I am now retired, but I was an electrical engineer, but also was qualified in, hydraulics, pneumatics, and mechanical engineering. I specialised in industrial automation, and robotics. This mean I went into all sorts of industries, and processes from food to nuclear to white goods,cars, and the Royal mint.

John.  

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4 minutes ago, Britprius said:

On top of each shock absorber there is a stepper motor and this selects one of the 17 possible positions available. In normal mode the setting is chosen by the computer depending on your driving style. The shock absorber chrome shaft is actually a tube that contains a shaft that alters the valves in the piston assembly. This is the reason these shocks on the GS450H are close to £300 each.
I am now retired, but I was an electrical engineer, but also was qualified in, hydraulics, pneumatics, and mechanical engineering. I specialised in industrial automation, and robotics. This mean I went into all sorts of industries, and processes from food to nuclear to white goods,cars, and the Royal mint.

John.  

Ah, I'd assumed it was a simple hard/soft selection - rather more satisfying that it isn't!

Have you 'just' reverse engineered your knowledge here then John, or have you had access to any tech info from Lexus?

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1 minute ago, Ziggy1024 said:

Ah, I'd assumed it was a simple hard/soft selection - rather more satisfying that it isn't!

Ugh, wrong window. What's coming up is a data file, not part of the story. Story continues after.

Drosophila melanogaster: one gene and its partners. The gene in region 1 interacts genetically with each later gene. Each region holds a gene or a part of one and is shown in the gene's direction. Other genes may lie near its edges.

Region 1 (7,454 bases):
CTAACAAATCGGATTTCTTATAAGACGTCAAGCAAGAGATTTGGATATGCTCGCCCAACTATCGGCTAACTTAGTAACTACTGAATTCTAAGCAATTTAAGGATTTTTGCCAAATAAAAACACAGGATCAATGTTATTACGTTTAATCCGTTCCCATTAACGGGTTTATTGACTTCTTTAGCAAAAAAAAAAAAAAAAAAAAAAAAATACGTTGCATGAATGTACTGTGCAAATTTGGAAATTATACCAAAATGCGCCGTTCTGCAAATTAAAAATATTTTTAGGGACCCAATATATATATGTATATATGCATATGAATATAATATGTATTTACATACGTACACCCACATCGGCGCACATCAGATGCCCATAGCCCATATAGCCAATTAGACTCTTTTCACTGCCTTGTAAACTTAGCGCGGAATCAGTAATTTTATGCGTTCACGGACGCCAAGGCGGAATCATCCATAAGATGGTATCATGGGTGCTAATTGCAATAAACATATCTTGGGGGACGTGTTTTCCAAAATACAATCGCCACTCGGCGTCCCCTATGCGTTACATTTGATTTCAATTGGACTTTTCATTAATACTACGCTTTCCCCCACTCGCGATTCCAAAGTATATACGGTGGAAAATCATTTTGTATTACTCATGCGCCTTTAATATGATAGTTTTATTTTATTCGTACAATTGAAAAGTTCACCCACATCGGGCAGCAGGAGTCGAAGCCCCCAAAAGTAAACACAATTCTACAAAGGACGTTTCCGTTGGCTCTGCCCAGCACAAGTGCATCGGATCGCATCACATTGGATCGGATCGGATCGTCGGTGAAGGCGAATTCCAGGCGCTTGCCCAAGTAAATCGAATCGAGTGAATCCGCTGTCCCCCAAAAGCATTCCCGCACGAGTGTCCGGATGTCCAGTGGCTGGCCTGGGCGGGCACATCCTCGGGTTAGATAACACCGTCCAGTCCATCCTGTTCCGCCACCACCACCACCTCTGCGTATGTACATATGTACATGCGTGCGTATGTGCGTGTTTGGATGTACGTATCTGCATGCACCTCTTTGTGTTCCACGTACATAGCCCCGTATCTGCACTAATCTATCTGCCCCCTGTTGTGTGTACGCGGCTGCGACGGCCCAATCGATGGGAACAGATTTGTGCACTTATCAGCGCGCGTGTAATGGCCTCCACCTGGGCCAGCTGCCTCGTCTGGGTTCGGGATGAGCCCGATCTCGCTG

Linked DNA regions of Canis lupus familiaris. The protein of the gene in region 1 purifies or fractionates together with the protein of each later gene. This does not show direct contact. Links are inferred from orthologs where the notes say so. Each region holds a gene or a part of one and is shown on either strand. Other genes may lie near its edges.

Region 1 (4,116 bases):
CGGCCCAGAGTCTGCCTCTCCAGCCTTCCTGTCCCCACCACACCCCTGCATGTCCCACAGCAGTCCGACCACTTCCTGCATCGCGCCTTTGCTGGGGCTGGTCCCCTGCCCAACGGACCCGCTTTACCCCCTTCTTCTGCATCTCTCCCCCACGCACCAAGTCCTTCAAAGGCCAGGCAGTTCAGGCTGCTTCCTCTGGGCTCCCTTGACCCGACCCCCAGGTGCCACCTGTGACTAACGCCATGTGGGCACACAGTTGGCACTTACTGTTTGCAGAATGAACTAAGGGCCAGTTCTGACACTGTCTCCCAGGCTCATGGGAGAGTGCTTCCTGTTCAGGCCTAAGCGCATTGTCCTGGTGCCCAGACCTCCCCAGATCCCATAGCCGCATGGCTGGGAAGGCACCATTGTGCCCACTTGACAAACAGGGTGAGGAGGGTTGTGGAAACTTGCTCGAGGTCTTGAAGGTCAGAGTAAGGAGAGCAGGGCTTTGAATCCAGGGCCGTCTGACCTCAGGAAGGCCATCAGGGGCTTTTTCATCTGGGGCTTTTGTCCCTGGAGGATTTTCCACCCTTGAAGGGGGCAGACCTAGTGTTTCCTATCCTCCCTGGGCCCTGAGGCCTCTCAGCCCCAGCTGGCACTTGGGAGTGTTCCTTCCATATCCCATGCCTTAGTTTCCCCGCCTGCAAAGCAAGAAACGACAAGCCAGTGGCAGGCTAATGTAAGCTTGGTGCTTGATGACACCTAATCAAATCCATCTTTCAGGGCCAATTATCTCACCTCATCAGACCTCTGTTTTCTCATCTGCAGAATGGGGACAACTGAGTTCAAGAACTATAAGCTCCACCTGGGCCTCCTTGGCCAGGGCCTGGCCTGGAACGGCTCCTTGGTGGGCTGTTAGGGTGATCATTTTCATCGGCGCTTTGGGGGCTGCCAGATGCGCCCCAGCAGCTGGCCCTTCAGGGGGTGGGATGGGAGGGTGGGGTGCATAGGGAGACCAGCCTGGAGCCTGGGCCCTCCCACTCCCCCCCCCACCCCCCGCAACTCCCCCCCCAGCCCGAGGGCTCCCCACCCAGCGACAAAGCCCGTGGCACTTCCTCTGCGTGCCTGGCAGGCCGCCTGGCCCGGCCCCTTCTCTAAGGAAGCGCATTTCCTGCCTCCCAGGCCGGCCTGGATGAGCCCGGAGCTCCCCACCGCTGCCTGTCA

Have you 'just' reverse engineered your knowledge here then John, or have you had access to any tech info from Lexus?

I must admit as far as the GS450H shocks themselves go I did do some reverse engineering, but not on the stepper motors. I was a very small part of a research team on hybrid systems with Toyota. However I am naturally curious on all things mechanical, and electrical, and like to try and keep up with technology.
Have you read up on how the Toyota/Lexus hybrid transmission works? If not I suggest you do as it is a real eye opener. It is so brilliantly simple. The basic system has no neutral no gear ratio changes, and no reverse, but accomplishes all three.

John. 

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24 minutes ago, Britprius said:

I must admit as far as the GS450H shocks themselves go I did do some reverse engineering, but not on the stepper motors. I was a very small part of a research team on hybrid systems with Toyota. However I am naturally curious on all things mechanical, and electrical, and like to try and keep up with technology.
Have you read up on how the Toyota/Lexus hybrid transmission works? If not I suggest you do as it is a real eye opener. It is so brilliantly simple. The basic system has no neutral no gear ratio changes, and no reverse, but accomplishes all three.

John. 

Fun, isn't it! Certainly interesting from a technical perspective - I have read everything I could find, there just doesn't seem to be all that much out there. That's taken some getting used to given that I could write my own ECU maps for my last car - I do like to get stuck in!

What about 'S' (sequential? sport? who knows!) on the transmission then? Additional engine braking and (to some extent) holding onto a higher 'gear' at low speeds seems to be the extent of it...

 

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5 minutes ago, Ziggy1024 said: